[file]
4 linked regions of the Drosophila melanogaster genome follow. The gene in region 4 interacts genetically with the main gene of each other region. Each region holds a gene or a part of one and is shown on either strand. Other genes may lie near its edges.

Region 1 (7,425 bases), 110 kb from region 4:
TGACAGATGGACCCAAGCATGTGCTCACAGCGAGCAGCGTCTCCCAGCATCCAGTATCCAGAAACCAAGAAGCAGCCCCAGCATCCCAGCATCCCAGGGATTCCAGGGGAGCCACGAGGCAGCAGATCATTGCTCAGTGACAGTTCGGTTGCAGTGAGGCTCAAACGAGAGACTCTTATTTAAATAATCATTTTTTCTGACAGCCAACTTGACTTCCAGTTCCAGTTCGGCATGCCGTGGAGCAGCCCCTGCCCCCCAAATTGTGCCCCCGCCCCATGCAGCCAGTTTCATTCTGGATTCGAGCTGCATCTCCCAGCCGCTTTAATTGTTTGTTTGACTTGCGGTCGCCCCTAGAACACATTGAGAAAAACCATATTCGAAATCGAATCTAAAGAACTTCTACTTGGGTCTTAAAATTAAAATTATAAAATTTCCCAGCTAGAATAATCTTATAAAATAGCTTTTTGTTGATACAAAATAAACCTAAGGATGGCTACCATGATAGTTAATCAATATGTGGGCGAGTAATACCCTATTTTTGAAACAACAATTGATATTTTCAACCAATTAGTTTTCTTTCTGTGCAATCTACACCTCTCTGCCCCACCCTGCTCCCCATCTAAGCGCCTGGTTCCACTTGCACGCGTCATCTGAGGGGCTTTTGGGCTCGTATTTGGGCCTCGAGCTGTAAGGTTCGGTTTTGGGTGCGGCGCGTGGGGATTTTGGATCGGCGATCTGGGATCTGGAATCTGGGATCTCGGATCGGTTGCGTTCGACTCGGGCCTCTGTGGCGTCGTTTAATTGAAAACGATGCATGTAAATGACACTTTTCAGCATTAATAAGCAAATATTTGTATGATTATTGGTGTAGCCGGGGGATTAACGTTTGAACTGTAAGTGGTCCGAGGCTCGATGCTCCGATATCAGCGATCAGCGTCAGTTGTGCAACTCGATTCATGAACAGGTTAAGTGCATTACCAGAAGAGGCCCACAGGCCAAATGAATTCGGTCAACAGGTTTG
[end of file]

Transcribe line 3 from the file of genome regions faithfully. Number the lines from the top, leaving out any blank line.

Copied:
TGACAGATGGACCCAAGCATGTGCTCACAGCGAGCAGCGTCTCCCAGCATCCAGTATCCAGAAACCAAGAAGCAGCCCCAGCATCCCAGCATCCCAGGGATTCCAGGGGAGCCACGAGGCAGCAGATCATTGCTCAGTGACAGTTCGGTTGCAGTGAGGCTCAAACGAGAGACTCTTATTTAAATAATCATTTTTTCTGACAGCCAACTTGACTTCCAGTTCCAGTTCGGCATGCCGTGGAGCAGCCCCTGCCCCCCAAATTGTGCCCCCGCCCCATGCAGCCAGTTTCATTCTGGATTCGAGCTGCATCTCCCAGCCGCTTTAATTGTTTGTTTGACTTGCGGTCGCCCCTAGAACACATTGAGAAAAACCATATTCGAAATCGAATCTAAAGAACTTCTACTTGGGTCTTAAAATTAAAATTATAAAATTTCCCAGCTAGAATAATCTTATAAAATAGCTTTTTGTTGATACAAAATAAACCTAAGGATGGCTACCATGATAGTTAATCAATATGTGGGCGAGTAATACCCTATTTTTGAAACAACAATTGATATTTTCAACCAATTAGTTTTCTTTCTGTGCAATCTACACCTCTCTGCCCCACCCTGCTCCCCATCTAAGCGCCTGGTTCCACTTGCACGCGTCATCTGAGGGGCTTTTGGGCTCGTATTTGGGCCTCGAGCTGTAAGGTTCGGTTTTGGGTGCGGCGCGTGGGGATTTTGGATCGGCGATCTGGGATCTGGAATCTGGGATCTCGGATCGGTTGCGTTCGACTCGGGCCTCTGTGGCGTCGTTTAATTGAAAACGATGCATGTAAATGACACTTTTCAGCATTAATAAGCAAATATTTGTATGATTATTGGTGTAGCCGGGGGATTAACGTTTGAACTGTAAGTGGTCCGAGGCTCGATGCTCCGATATCAGCGATCAGCGTCAGTTGTGCAACTCGATTCATGAACAGGTTAAGTGCATTACCAGAAGAGGCCCACAGGCCAAATGAATTCGGTCAACAGGTTTG